AADT counts on Park and Portlant are roughly 5-6,000 total (daily vehicle counts), though obviously the average delay would apply to the many more vehicles using the surrounding intersections. Compare that to the roughly 8,000 people living in Downtown East and Elliot Park (and growing) who will spend time in this area every day. This development alone is proposed to add 410 housing units.

      I stand by my statement that analyses like these make too many assumptions in their model to be taken at face value (chief among them is the increase in vehicle trip counts given stark evidence to the contrary). I also stand by my take in that adding between 3-4 minutes, 22 years out, for peak AM and PM rush hour commuters who have chosen both a living location and transportation mode (car, 85%+ of them single occupancy) should not be the major concern of how we design our cities. This is not social engineering to get people out of their cars, it is simply refusing to continue to orient our public spaces with them as the sole beneficiary. It’s not equitable to continue making our places only accessible by car. It’s not environmentally sustainable, either.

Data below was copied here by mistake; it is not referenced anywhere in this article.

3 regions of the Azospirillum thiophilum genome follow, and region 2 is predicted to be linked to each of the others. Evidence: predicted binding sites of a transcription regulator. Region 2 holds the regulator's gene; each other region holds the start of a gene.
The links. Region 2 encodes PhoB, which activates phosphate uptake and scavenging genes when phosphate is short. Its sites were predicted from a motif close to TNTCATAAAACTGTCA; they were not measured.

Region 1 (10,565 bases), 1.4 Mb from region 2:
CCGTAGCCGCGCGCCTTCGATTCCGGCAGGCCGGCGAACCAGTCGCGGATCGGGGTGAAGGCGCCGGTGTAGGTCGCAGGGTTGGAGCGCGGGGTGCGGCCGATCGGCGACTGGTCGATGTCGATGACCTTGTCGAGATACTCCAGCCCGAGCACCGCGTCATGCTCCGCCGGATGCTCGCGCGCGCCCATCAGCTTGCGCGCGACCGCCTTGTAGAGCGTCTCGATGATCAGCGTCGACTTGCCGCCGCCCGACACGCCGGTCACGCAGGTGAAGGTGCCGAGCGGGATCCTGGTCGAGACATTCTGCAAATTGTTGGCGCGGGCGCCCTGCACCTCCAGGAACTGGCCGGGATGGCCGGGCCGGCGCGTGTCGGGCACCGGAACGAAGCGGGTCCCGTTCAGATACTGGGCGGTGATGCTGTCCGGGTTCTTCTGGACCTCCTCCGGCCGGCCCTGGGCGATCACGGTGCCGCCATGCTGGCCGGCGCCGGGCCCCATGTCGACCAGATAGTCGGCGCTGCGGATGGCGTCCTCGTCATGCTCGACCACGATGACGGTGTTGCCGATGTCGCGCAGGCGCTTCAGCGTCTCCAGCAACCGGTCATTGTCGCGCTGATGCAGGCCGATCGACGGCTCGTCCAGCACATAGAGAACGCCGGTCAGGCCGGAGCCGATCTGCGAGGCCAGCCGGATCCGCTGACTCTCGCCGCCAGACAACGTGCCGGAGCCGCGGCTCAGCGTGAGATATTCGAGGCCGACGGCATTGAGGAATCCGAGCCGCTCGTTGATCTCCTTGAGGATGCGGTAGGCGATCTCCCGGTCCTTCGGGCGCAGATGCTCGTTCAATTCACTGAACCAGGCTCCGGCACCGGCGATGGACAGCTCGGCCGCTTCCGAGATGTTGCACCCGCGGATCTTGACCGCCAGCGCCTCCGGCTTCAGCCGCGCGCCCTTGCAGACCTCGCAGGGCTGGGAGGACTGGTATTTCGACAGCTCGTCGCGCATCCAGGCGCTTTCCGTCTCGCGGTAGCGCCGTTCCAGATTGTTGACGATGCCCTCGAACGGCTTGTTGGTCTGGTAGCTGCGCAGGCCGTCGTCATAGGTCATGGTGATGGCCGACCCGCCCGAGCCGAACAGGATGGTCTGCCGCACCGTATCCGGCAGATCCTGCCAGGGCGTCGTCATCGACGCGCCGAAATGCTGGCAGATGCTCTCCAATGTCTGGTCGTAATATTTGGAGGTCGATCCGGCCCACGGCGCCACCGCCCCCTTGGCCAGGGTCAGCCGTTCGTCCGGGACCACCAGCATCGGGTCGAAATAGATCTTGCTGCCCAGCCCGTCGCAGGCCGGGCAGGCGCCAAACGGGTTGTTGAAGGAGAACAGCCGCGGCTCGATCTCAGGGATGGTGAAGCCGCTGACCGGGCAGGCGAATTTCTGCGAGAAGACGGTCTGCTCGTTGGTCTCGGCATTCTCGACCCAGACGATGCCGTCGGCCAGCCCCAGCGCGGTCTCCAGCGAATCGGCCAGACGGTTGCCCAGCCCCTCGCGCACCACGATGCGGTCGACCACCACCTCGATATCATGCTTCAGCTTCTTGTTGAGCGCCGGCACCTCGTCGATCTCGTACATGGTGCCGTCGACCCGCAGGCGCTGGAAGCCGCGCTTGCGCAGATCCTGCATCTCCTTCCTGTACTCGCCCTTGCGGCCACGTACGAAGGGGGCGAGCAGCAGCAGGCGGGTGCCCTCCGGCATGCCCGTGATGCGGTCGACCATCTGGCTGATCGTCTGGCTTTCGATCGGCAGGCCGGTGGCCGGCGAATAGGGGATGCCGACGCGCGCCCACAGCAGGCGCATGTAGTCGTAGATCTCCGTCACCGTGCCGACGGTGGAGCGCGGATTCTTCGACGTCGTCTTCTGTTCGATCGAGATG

A 3-4 minute increase is actually anywhere from a 15-20% increase in total trip time given your scenario. However, using salary data is a false representation of the societal benefit in realizing that savings. Those people saving 3-4 minutes in each direction won’t earn any more money to put back in to the local or national economy, or in to the local government in taxes. It is purely a social benefit (more time to sleep in, see their kids, or go for a run), not an economical one. Slower, safer streets with better parks and amenities are proven to increase the tax base through higher property values. Calmed streets are proven across the US and world to be safer. These do carry real cost savings (reduced health and life insurance costs among others) as well as perceived emotional ones. If anything, a 3-4 minute delay downtown, on streets, which should be slow and safe anyway, may cause people to shift living (housing location) or commuting (mode, time of day, etc) habits to adjust to the difference.